Managing high blood pressure: Can nurse-led care help?

The Bottom Line

  • Hypertension, also known as high blood pressure, is common and needs to be properly treated to avoid serious health risks.
  • Nurse-led care models, where your care is coordinated mostly by a nurse or nursing team, may be an effective care choice to help you reduce your blood pressure in the short-term.
  • Your local health authority and family doctor’s office can help you learn more about nurse-led care and where to access it. 

Hypertension, also known as high blood pressure, impacts nearly one in four Canadians (1). High blood pressure happens when your blood vessels have too much pressure (140/90 mmHg or more) (2-4). You may not feel any symptoms if you have high blood pressure, and the only way to know if you have it is to get your blood pressure checked by a health professional (4;5).

If left untreated, high blood pressure can lead to serious health issues such as heart attack, stroke, heart failure, irregular heartbeat, and more (4; 6-7). Luckily, making lifestyle changes can reduce blood pressure and the risks that it can bring. Lifestyle changes include eating healthy, being physically active, maintaining a healthy weight, taking medications as prescribed, and visiting your healthcare professional as needed (2;4).

Knowing what lifestyle changes to make and how to make them is important. Often, this requires working with healthcare professionals to come up with a plan. Nurse-led care is an option for this. Nurse-led care models typically involve your care being coordinated mostly by a nurse or nursing team—including nurse practitioners, registered nurses, and advanced practice nurses. Nurses will work together with you, your caregivers, and other healthcare professionals to develop a care plan. This type of care often goes beyond just medical management to include health counselling and education for patients (2;8-11).

You may be wondering how nurse-led care compares to usual hypertension care, such as clinic-based care management, home blood pressure monitoring, or doctor-led care, which focuses on medical treatments. A recent systematic review addresses this by comparing the two for hypertension management in people with high blood pressure. Other areas of interest include changes to lifestyle behaviours and patient knowledge (3).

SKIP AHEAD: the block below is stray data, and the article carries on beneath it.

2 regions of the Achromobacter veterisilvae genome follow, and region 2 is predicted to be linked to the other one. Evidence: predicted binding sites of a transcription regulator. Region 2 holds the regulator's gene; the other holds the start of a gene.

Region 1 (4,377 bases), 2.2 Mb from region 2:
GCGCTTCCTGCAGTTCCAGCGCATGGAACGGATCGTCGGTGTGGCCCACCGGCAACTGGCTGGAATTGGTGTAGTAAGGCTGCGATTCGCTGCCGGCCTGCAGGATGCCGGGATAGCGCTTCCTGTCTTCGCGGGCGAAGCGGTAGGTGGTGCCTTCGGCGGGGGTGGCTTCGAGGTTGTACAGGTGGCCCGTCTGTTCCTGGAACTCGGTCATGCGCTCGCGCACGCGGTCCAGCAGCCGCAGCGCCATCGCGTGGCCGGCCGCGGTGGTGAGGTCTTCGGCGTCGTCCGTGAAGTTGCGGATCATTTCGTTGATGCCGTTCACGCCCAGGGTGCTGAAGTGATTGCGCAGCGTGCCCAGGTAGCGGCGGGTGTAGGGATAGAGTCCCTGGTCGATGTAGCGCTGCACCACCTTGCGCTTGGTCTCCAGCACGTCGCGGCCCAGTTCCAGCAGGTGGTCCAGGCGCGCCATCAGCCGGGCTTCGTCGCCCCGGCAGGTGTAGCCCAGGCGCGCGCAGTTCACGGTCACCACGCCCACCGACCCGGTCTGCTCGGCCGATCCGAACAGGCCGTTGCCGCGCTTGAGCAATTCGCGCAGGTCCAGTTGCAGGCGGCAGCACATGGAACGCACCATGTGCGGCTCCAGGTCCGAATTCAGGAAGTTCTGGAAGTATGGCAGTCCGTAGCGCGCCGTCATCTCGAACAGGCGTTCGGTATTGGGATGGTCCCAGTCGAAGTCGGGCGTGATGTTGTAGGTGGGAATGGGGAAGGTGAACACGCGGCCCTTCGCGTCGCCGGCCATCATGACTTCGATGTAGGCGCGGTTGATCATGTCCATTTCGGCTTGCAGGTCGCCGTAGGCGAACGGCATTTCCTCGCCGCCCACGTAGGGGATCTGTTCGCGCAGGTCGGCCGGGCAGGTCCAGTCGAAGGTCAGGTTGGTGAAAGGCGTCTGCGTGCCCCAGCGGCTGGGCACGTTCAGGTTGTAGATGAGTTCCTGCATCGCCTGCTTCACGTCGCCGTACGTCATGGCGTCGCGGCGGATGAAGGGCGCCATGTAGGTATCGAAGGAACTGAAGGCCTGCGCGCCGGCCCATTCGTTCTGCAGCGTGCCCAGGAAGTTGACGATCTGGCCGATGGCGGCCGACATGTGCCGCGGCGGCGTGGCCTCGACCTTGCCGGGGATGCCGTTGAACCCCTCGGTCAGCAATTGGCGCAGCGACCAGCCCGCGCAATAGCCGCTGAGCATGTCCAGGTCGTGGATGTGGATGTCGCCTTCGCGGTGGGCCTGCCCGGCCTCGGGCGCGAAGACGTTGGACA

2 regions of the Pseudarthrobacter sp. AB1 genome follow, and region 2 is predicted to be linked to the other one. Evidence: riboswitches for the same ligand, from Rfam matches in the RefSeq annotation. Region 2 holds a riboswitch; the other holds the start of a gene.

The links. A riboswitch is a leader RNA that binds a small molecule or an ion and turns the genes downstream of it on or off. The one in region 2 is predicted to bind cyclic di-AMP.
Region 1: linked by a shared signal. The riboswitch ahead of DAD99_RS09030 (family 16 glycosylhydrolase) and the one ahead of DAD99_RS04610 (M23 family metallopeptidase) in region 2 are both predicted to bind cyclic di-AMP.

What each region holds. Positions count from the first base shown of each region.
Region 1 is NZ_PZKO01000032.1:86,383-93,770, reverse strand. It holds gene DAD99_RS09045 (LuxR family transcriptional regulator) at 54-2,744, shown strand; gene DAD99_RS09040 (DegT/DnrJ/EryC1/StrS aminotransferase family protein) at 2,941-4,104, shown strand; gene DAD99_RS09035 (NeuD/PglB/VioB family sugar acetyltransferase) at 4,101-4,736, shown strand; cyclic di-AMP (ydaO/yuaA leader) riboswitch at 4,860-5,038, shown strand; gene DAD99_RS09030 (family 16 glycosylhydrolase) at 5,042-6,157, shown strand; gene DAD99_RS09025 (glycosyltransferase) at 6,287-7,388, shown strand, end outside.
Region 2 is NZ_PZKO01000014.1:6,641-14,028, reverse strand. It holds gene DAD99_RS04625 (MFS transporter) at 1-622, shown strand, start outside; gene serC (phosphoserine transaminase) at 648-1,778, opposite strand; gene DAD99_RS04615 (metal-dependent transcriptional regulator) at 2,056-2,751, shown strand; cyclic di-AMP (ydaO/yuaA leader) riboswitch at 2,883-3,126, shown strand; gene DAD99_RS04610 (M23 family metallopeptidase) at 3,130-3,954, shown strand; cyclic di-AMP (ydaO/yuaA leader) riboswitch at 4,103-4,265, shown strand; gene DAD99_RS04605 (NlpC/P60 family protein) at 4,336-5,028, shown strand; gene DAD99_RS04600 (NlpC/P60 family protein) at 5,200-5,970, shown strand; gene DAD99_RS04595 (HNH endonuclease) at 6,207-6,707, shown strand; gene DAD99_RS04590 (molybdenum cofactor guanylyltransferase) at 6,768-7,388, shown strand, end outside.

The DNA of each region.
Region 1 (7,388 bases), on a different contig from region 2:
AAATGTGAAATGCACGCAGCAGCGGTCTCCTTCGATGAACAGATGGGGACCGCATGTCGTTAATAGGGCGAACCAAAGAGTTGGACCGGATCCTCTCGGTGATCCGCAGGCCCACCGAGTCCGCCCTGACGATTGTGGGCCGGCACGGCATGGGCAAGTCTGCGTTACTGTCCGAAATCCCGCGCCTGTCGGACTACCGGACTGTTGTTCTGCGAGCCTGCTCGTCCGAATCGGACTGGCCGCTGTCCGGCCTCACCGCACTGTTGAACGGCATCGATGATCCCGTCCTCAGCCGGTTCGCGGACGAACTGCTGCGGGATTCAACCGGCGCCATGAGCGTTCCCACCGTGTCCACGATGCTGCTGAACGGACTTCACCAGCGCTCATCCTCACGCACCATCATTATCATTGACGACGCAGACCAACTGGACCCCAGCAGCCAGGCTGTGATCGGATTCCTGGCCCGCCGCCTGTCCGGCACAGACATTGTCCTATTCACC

So, how does nurse-led care compare?

What the research tells us

Among studies within the review, most of the nurse-led care was delivered face-to-face and included education and counselling about high blood pressure.

The review found some positive effects. For example, nurse-led care may be more effective than usual care at reducing both diastolic and systolic blood pressure for up to six months. These effects, however, are not maintained at 12 months. The findings are based on low to moderate certainty evidence, meaning they may change as more evidence emerges.

When it comes to lifestyle behaviour modification and knowledge, there is some limited evidence that nurse-led care may improve certain aspects of diet, as well as physical activity, while it is unclear what impact it has on smoking, alcohol intake, and knowledge of the disease or risk factors (2).

While more high-quality research would be helpful, these results show that accessing nurse-led care may benefit you if you have high blood pressure. If you are interested, you can check with your local health authority to learn more about nurse-led care and how to access it in your community. Your family doctor’s office may also have nurse practitioners or other types of nurses on staff that you can access.

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  1. Heart & Stroke. Health professionals concerned about blood pressure in Canada. [Internet] 2022. [cited July 2023]. Available from
  2. Bulto LN, Roseleur J, Noonan S, et al. Effectiveness of nurse-led interventions versus usual care to manage hypertension and lifestyle behaviour: A systematic review and meta-analysis. Eur J Cardiovasc Nurs. 2023; 0:zvad040. doi: 10.1093/eurjcn/zvad040.
  3. Williams B, Mancia G, Spiering W, et al. ESC/ESH Guidelines for the management of arterial hypertension. Eur Heart J. 2018; 39:3021-3104.
  4. World Health Organization. Hypertension. [Internet] 2023. [cited July 2023]. Available from
  5. Fleming S, Atherton H, McCartney D, et al. Self-screening and non-physician screening for hypertension in communities: A systematic review. Am J Hypertens. 2015; 28:1316-1324. doi: 10.1093/ajh/hpv029.
  6. Musini VM, Tejani AM, Bassett K, et al. Pharmacotherapy for hypertension in adults 60 years or older. Cochrane Database Syst Rev. 2019; 6:CD000028. doi: 10.1002/14651858.CD000028.pub3.
  7. Roger VL, Go AS, Lloyd-Jones DM, et al. Heart disease and stroke statistics—2011 update: A report from the American Heart Association. Circulation. 2011; 123:e18-e209. doi: 10.1161/CIR.0b013e3182009701.
  8. Alzhanova A, Schultz T, Hendriks J, et al. Effectiveness of nurse-led clinics for patients with coronary heart disease. PROSPERO.
  9. Carrington MJ, Zimmet P. Nurse health and lifestyle modification versus standard care in 40 to 70 year old regional adults: study protocol of the management to optimise diabetes and metabolic syndrome risk reduction via nurse-led intervention (modern) randomized controlled trial. BMC Health Serv Res. 2017; 17:813.
  10. Karatas̀§ T, Polat Ü. Effect of nurse-led program on the exercise behavior of coronary artery patients: Pender’s health promotion model. Patient Educ Couns. 2021; 104:1183-1192.
  11. Aronow WS, Ahmed MI, Ekundayo OJ, et al. A propensity-matched study of the association of peripheral arterial disease with cardiovascular outcomes in community-dwelling older adults. Am J Cardiol. 2009; 103:130-135. doi: 10.1016/j.amjcard.2008.08.037.

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